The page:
Not that you asked, but the book my co-blogger and I wrote, Orwell’s “Politics and the English Language” in the Age of Pseudocracy is available on Kindle now.
One of two most famous quotations from Grover Norquist, who is not only famous for being famous (thank you, Woody Allen, who popularized Daniel Boorstin’s thinking in The Image: A Guide to Pseudo-Events in America) but also powerful for being powerful, is . . .
“My goal is to cut government in half in twenty-five years, to get it down to the size where we can drown it in the bathtub.” http://www.rightwingwatch.org/ content/americans-for-tax-reform
[This quotation competes with a variant on Mr. Norquist’s witticism: “I don’t want to abolish government. I simply want to reduce it to the size where I can drag it into the bathroom and drown it in the bathtub.” http://www.npr.org/templates/ story/story.php?storyId=1123439]
If I interpret his waggery correctly, Mr. Norquist wants to murder the American government. I’m certain that persons of a moderate political persuasion would think (do think) such a statement is extreme. Mr. Norquist is in the news again, and being criticized, because the Super Committee is about to report and because he met with some “Patriotic Millionaires” who want to increase the tax-rate for millionaires. Apparently one of these millionaires told Norquist that if he wants to live in a country with no government and no taxes, Somalia is available. Money speaking truth to power? Hmmm. [See http://www.huffingtonpost.com/2011/ 11/17/patriotic-millionaires-grover-norquist-somalia_n_1098473.html]
But what I have not heard or read is a critique that suggests that either version of Mr. Norquist’s famous quotation is unpatriotic, treasonous, or anarchically radical. If a member of one of the “Occupy” groups were to say, “I want to kill the U.S. government,” imagine how “news”-droners on Fox, NBC, CBS, and ABC would react to the quotation. But because Norquist’s language is couched in the acceptable nest that Reagan built–government is bad–Norquist is given something close to a free pass. Reagan’s operation was pretty good at creating the empty signifier into which people could pour their frustrations and thoughtless reactions; hence “big government,” which Reagan pronounced “big gubment.” Of course, Reagan rightly counted on the fact that his followers wouldn’t notice how much he swelled the Pentagon’s budget, for example. Or the country’s deficit. Imagine that! You reduce revenue by cutting taxes, and the deficit increases. Why, it’s like quitting your job but still using your credit cards. Louis in Casablanca would be “shocked.”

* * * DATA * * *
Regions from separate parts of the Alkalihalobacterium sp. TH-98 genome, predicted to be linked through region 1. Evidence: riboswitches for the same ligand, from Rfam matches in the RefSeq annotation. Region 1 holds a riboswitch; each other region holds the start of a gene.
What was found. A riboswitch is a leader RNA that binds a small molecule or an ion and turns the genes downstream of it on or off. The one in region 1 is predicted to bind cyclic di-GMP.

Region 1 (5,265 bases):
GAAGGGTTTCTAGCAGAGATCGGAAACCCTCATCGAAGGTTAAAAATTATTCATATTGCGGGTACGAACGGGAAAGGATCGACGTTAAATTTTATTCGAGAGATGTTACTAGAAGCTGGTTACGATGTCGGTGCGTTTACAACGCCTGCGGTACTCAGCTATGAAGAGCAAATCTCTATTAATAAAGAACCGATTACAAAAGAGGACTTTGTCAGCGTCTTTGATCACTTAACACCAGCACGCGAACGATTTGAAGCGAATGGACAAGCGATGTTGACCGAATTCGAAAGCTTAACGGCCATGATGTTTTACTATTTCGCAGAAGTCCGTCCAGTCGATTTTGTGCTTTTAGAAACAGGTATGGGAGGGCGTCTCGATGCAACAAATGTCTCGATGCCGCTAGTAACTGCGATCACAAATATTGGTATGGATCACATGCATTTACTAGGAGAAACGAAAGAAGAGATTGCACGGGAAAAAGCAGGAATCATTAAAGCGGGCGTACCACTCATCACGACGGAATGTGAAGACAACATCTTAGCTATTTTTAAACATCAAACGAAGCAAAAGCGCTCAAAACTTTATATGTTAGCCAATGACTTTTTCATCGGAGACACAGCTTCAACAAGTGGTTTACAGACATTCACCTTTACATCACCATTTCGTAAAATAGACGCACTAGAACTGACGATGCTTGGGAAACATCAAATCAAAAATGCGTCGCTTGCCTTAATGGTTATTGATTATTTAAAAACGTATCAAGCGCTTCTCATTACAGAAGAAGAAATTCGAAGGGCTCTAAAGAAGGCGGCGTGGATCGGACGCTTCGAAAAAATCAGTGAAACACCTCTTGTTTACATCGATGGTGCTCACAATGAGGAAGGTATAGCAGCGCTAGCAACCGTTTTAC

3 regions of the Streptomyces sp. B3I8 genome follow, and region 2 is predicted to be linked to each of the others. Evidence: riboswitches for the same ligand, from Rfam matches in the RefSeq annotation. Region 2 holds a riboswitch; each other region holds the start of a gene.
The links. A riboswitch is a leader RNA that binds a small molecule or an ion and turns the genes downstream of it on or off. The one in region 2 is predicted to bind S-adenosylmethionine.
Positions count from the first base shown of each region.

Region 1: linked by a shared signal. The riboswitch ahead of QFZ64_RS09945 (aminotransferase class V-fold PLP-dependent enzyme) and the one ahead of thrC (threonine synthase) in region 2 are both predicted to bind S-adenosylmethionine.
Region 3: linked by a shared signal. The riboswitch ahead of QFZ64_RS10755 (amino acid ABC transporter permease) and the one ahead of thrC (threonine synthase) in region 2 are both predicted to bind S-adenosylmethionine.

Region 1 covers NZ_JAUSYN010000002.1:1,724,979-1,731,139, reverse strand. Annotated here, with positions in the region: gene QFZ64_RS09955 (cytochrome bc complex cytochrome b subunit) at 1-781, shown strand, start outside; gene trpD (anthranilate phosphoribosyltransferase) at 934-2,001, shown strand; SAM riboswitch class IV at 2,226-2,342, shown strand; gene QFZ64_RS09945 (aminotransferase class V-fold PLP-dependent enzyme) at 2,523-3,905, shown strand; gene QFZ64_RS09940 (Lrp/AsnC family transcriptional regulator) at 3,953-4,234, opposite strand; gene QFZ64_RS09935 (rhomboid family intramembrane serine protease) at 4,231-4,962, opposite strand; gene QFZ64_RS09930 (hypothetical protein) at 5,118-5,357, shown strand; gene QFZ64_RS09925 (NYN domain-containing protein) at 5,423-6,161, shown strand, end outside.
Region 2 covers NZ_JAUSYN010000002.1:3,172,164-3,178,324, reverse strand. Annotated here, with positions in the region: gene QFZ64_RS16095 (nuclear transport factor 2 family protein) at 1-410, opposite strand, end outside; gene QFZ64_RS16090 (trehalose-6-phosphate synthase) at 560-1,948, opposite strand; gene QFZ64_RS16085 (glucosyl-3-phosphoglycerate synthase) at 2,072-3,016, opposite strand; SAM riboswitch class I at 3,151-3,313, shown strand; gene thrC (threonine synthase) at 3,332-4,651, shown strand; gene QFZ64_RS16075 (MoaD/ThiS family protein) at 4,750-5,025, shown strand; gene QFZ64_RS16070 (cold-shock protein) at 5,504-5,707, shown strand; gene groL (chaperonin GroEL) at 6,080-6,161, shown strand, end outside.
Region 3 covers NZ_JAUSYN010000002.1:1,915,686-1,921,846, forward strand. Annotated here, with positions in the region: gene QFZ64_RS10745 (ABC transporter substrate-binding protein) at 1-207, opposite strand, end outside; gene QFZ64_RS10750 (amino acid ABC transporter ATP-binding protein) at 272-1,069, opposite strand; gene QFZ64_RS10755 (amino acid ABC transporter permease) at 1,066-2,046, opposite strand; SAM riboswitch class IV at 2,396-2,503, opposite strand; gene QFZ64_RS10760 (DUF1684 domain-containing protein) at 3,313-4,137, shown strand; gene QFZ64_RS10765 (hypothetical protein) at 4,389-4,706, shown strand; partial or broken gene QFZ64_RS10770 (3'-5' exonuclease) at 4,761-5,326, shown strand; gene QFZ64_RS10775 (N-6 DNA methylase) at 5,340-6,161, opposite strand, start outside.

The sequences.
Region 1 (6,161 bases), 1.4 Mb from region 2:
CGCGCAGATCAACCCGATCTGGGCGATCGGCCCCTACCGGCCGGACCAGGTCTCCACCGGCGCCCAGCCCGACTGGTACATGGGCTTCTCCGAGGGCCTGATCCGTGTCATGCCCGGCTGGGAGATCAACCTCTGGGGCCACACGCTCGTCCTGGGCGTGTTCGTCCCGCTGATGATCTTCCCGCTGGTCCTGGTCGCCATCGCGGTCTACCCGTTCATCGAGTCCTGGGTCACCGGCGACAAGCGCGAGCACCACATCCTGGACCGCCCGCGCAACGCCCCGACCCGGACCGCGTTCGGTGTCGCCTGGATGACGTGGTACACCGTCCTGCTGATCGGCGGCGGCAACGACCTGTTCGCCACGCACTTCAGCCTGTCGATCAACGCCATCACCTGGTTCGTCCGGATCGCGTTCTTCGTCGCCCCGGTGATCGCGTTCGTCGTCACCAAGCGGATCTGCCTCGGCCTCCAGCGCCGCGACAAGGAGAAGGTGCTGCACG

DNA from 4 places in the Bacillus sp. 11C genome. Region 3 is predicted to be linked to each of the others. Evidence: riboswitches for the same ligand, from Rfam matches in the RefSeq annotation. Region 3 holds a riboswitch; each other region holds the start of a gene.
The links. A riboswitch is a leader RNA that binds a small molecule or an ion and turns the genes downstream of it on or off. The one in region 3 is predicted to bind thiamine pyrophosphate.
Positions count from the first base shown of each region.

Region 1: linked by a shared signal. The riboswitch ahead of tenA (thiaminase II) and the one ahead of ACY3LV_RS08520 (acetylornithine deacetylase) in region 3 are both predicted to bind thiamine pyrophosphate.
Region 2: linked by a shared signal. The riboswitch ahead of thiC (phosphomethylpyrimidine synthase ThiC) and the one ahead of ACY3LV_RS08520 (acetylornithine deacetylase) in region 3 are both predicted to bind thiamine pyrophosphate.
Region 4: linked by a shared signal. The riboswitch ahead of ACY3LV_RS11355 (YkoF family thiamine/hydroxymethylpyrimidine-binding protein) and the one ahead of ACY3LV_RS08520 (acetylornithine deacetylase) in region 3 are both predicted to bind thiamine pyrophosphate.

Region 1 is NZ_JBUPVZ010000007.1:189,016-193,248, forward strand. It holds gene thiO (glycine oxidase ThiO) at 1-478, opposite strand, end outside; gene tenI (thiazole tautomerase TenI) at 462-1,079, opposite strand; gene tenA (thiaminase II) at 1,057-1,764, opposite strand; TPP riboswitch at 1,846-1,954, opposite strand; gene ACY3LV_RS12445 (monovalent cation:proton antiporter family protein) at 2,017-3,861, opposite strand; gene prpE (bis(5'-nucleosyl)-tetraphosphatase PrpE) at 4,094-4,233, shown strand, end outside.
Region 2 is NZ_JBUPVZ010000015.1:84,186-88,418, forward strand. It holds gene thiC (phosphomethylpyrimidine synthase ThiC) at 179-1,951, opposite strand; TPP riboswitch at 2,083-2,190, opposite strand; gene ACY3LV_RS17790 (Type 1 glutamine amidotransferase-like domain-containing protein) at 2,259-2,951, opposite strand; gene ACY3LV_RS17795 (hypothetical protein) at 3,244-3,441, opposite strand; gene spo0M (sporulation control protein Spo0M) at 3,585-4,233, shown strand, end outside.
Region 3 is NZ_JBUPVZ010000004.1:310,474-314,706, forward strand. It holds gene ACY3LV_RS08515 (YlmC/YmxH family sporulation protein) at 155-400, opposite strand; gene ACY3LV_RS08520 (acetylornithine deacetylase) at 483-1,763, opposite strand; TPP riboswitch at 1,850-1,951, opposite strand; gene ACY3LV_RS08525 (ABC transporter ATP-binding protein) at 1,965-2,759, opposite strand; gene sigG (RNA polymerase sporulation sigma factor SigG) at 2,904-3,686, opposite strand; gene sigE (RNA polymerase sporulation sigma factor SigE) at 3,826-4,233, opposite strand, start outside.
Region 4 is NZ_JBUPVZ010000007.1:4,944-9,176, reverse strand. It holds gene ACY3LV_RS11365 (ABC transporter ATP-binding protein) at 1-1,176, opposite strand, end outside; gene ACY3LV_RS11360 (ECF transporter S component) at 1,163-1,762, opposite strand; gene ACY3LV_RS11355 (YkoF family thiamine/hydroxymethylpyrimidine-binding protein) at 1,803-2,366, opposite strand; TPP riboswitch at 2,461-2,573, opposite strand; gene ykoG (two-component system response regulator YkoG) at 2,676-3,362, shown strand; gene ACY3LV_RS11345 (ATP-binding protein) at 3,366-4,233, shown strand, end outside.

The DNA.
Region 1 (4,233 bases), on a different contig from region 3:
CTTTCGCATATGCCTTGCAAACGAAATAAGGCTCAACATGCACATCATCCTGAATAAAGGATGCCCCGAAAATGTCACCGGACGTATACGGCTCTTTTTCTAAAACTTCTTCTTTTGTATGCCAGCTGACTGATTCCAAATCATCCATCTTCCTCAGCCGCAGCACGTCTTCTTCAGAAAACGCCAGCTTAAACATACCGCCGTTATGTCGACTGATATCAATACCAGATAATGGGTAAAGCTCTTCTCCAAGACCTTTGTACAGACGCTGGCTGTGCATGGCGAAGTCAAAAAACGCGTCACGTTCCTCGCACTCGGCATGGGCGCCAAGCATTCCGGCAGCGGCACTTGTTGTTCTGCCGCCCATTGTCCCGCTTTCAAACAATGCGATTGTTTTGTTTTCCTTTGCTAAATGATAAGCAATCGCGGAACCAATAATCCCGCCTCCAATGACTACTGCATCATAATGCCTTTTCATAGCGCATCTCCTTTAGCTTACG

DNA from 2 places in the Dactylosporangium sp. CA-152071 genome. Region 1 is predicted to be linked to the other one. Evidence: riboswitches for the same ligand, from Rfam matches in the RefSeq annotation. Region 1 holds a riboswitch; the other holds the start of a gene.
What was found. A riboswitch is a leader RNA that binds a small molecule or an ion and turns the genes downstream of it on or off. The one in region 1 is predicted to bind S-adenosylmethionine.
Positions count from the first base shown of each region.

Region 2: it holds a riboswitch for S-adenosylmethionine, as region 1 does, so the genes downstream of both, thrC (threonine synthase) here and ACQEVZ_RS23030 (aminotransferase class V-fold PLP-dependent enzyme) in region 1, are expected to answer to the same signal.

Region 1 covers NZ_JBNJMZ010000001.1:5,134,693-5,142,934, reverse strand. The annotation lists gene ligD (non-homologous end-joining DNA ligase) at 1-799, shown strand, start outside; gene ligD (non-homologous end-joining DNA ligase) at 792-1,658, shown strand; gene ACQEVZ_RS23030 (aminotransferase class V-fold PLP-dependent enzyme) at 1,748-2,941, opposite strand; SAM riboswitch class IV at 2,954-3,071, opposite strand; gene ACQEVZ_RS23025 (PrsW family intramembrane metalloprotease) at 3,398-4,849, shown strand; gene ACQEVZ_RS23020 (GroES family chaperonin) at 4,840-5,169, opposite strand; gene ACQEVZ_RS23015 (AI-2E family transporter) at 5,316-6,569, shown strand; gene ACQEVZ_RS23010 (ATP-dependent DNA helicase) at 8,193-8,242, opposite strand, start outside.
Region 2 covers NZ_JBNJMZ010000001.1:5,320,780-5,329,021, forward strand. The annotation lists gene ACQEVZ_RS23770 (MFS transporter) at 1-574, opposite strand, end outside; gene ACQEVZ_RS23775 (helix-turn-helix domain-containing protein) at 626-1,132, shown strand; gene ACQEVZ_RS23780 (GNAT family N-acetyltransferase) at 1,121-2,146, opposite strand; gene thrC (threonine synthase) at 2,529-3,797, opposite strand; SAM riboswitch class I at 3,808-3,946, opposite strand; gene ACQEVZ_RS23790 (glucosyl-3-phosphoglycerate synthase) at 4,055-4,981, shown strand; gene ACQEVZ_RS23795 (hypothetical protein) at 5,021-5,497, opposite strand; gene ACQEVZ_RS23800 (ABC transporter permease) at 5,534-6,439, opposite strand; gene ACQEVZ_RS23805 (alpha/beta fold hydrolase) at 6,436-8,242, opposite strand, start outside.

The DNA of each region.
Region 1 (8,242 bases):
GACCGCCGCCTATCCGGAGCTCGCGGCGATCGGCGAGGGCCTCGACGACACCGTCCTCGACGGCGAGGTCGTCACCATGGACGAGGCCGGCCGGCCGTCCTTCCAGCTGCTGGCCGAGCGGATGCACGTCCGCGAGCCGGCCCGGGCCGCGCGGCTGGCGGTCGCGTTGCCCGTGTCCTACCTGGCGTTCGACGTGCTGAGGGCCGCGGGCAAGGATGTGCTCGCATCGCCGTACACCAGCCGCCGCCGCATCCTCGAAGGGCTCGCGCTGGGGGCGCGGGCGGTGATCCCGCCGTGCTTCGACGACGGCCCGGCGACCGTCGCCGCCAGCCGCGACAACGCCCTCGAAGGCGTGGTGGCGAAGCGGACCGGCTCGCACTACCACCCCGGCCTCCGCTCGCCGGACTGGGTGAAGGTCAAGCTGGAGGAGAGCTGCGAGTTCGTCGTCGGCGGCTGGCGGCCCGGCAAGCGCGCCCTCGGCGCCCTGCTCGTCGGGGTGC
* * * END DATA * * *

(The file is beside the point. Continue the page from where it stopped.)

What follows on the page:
At any (tax) rate, it is potentially amusing to realize that an “Occupy” event intended in part to suggest that the super-wealthy should pay more taxes is portrayed as radical or disruptive while the expressed desire to kill the American government is portrayed as “conservative.” So it goes in the pseudocracy.
For similar “wit” from Mr. Norquist, cringe at http://thinkexist.com/ quotes/grover_norquist/. Mr. Norquist personifies the sort of bombast that has become acceptable to some citizens and some media. Indeed, Mr. Norquist passes for a pundit in some circles.
From the Fox News site I have learned that “White House Summit Fails To Yield Deal As Shutdown Approaches.”
What is the summit of the White House? How does a summit yield a deal or anything else? Is a shut-down approaching, or are “our” representatives approaching a shutdown?
I also learned the meeting (“summit”) was one with “high stakes” and that people spoke of “hammering out” a “deal.” Someone also said that “we’ve narrowed the issues considerably.” Maybe the issues are only one inch across now.
They are exploring “how deep[ly] to cut” and “what to ax” and whether to pass a stop-gap budget, presumably one that stops a gap full of narrow issues on a summit with an ax (or a scalpel) and a hammer and high stakes.
I learned that “meanwhile, the day-to-day functions of the government . . . were hanging in the balance.” I don’t know what that means, functions hanging in the balance. Good grief.
I learned that “lawmakers appeared to be caught in a political perfect storm.” What a horrid metaphor, for it makes it seem as if natural forces beyond the lawmakers’ control had visited the lawmakers all at once, when in fact most of the lawmakers are more predisposed to bicker, to stall, to play zero-sum games, to pose, to speak to empty chambers, etc., than they are to pass a budget in a timely, thoughtful, mature way.